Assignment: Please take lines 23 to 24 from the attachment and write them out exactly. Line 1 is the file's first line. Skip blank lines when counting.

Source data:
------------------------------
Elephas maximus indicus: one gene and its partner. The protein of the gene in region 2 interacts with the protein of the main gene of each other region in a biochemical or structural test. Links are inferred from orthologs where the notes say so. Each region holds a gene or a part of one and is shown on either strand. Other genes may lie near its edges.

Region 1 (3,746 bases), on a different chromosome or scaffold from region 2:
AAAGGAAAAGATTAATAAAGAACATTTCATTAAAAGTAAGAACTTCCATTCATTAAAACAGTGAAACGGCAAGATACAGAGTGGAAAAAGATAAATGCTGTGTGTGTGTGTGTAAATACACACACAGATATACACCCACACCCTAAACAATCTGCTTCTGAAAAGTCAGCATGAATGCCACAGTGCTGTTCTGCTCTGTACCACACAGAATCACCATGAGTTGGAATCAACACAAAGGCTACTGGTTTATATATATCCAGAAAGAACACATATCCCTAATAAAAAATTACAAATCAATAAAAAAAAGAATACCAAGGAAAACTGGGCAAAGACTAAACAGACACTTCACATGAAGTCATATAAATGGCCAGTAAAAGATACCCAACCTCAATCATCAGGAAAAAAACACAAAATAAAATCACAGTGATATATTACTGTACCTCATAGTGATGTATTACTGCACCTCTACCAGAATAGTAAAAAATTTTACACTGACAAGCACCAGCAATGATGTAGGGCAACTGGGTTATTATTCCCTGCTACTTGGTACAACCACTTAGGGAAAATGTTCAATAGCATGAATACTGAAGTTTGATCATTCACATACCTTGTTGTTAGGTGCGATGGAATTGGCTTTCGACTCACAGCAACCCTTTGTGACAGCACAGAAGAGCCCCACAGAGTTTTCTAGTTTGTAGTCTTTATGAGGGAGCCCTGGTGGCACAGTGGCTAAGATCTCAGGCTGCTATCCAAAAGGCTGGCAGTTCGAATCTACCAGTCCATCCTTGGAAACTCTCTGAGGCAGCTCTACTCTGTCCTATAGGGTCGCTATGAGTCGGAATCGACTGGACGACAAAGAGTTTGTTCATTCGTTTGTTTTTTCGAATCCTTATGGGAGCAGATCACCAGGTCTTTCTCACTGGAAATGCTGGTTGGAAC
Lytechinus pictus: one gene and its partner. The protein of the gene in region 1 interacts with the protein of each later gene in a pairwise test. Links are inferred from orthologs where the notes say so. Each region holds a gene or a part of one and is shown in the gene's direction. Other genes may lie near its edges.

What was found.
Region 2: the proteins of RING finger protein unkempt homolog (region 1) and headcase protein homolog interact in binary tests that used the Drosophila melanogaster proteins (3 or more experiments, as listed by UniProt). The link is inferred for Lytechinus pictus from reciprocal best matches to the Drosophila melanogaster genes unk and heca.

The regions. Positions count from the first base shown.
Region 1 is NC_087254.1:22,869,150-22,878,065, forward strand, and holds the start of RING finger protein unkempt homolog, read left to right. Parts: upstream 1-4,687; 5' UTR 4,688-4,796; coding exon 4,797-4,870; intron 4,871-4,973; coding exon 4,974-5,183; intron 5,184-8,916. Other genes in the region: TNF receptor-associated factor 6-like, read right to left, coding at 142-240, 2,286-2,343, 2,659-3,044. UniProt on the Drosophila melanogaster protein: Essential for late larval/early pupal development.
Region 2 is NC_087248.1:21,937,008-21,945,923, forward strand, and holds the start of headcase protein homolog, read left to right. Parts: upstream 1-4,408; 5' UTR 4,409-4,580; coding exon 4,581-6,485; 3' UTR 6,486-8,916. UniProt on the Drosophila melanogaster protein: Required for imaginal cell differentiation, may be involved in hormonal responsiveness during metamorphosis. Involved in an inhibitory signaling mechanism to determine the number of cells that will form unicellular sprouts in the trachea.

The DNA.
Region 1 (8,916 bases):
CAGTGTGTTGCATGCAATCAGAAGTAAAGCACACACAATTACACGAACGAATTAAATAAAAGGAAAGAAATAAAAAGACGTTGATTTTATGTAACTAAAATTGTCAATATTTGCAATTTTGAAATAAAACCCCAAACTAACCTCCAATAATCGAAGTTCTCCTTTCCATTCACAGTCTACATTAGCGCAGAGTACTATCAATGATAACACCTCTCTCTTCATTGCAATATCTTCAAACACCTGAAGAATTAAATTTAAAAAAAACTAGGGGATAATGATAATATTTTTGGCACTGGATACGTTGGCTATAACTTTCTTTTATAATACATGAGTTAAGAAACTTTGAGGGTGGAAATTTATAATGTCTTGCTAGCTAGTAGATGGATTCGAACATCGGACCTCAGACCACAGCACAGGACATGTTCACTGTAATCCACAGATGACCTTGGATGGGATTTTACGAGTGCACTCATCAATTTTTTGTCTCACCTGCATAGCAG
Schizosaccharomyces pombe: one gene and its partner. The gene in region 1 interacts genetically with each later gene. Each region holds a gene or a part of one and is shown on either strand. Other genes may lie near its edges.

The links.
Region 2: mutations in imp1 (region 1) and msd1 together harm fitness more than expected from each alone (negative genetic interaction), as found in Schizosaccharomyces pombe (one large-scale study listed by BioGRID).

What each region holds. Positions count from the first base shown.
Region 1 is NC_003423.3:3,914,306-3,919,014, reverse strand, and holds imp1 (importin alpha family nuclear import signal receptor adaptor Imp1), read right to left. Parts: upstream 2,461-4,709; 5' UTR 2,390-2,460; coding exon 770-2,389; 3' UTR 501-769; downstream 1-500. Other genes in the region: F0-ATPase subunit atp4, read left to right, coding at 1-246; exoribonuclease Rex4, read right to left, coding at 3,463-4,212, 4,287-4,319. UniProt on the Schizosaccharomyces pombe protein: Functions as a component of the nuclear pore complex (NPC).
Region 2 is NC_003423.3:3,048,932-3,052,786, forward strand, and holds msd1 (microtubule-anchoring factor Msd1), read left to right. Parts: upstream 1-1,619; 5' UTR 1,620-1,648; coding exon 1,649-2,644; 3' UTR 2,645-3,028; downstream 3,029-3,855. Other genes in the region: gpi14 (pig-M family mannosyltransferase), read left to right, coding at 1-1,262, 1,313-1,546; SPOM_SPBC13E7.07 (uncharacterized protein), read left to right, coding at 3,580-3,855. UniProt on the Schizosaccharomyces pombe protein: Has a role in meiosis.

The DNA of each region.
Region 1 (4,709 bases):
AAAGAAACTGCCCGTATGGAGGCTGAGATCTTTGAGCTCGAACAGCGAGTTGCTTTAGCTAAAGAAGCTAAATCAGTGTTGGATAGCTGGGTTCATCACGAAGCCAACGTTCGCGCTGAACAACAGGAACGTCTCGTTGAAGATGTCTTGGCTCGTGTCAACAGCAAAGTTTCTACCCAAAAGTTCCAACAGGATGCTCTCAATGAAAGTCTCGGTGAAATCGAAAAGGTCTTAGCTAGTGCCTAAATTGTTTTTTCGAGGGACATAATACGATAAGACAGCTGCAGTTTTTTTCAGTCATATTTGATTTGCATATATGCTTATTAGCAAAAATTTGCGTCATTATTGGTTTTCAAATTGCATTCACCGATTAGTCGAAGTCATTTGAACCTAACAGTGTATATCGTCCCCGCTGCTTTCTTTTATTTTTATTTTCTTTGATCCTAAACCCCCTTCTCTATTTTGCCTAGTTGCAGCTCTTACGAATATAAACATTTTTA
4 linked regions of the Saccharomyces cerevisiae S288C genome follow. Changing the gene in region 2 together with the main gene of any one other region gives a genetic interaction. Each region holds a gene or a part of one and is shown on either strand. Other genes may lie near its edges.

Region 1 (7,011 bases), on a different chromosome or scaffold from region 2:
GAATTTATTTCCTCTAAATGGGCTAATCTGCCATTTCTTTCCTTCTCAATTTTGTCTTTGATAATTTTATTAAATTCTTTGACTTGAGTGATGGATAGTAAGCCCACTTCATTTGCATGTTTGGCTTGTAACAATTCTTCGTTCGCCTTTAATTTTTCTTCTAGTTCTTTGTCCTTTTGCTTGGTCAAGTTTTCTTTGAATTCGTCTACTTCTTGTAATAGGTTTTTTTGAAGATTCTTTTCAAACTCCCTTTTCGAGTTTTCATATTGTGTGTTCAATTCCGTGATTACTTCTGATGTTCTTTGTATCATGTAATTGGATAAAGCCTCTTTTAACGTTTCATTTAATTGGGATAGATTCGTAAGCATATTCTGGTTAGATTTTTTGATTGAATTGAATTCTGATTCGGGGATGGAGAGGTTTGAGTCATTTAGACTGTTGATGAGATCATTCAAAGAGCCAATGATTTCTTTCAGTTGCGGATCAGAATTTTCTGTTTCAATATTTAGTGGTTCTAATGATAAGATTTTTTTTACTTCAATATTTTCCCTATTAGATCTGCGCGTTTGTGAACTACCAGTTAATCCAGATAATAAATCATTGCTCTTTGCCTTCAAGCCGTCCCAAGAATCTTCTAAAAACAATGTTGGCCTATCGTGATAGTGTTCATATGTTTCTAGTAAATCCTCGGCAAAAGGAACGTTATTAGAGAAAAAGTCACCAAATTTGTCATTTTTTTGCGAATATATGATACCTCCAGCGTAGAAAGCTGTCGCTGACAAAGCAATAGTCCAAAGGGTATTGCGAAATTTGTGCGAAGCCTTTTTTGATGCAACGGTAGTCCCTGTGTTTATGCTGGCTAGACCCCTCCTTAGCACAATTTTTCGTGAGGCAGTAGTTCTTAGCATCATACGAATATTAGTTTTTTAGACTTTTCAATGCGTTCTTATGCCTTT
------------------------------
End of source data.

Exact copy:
Region 1 (7,011 bases), on a different chromosome or scaffold from region 2:
GAATTTATTTCCTCTAAATGGGCTAATCTGCCATTTCTTTCCTTCTCAATTTTGTCTTTGATAATTTTATTAAATTCTTTGACTTGAGTGATGGATAGTAAGCCCACTTCATTTGCATGTTTGGCTTGTAACAATTCTTCGTTCGCCTTTAATTTTTCTTCTAGTTCTTTGTCCTTTTGCTTGGTCAAGTTTTCTTTGAATTCGTCTACTTCTTGTAATAGGTTTTTTTGAAGATTCTTTTCAAACTCCCTTTTCGAGTTTTCATATTGTGTGTTCAATTCCGTGATTACTTCTGATGTTCTTTGTATCATGTAATTGGATAAAGCCTCTTTTAACGTTTCATTTAATTGGGATAGATTCGTAAGCATATTCTGGTTAGATTTTTTGATTGAATTGAATTCTGATTCGGGGATGGAGAGGTTTGAGTCATTTAGACTGTTGATGAGATCATTCAAAGAGCCAATGATTTCTTTCAGTTGCGGATCAGAATTTTCTGTTTCAATATTTAGTGGTTCTAATGATAAGATTTTTTTTACTTCAATATTTTCCCTATTAGATCTGCGCGTTTGTGAACTACCAGTTAATCCAGATAATAAATCATTGCTCTTTGCCTTCAAGCCGTCCCAAGAATCTTCTAAAAACAATGTTGGCCTATCGTGATAGTGTTCATATGTTTCTAGTAAATCCTCGGCAAAAGGAACGTTATTAGAGAAAAAGTCACCAAATTTGTCATTTTTTTGCGAATATATGATACCTCCAGCGTAGAAAGCTGTCGCTGACAAAGCAATAGTCCAAAGGGTATTGCGAAATTTGTGCGAAGCCTTTTTTGATGCAACGGTAGTCCCTGTGTTTATGCTGGCTAGACCCCTCCTTAGCACAATTTTTCGTGAGGCAGTAGTTCTTAGCATCATACGAATATTAGTTTTTTAGACTTTTCAATGCGTTCTTATGCCTTT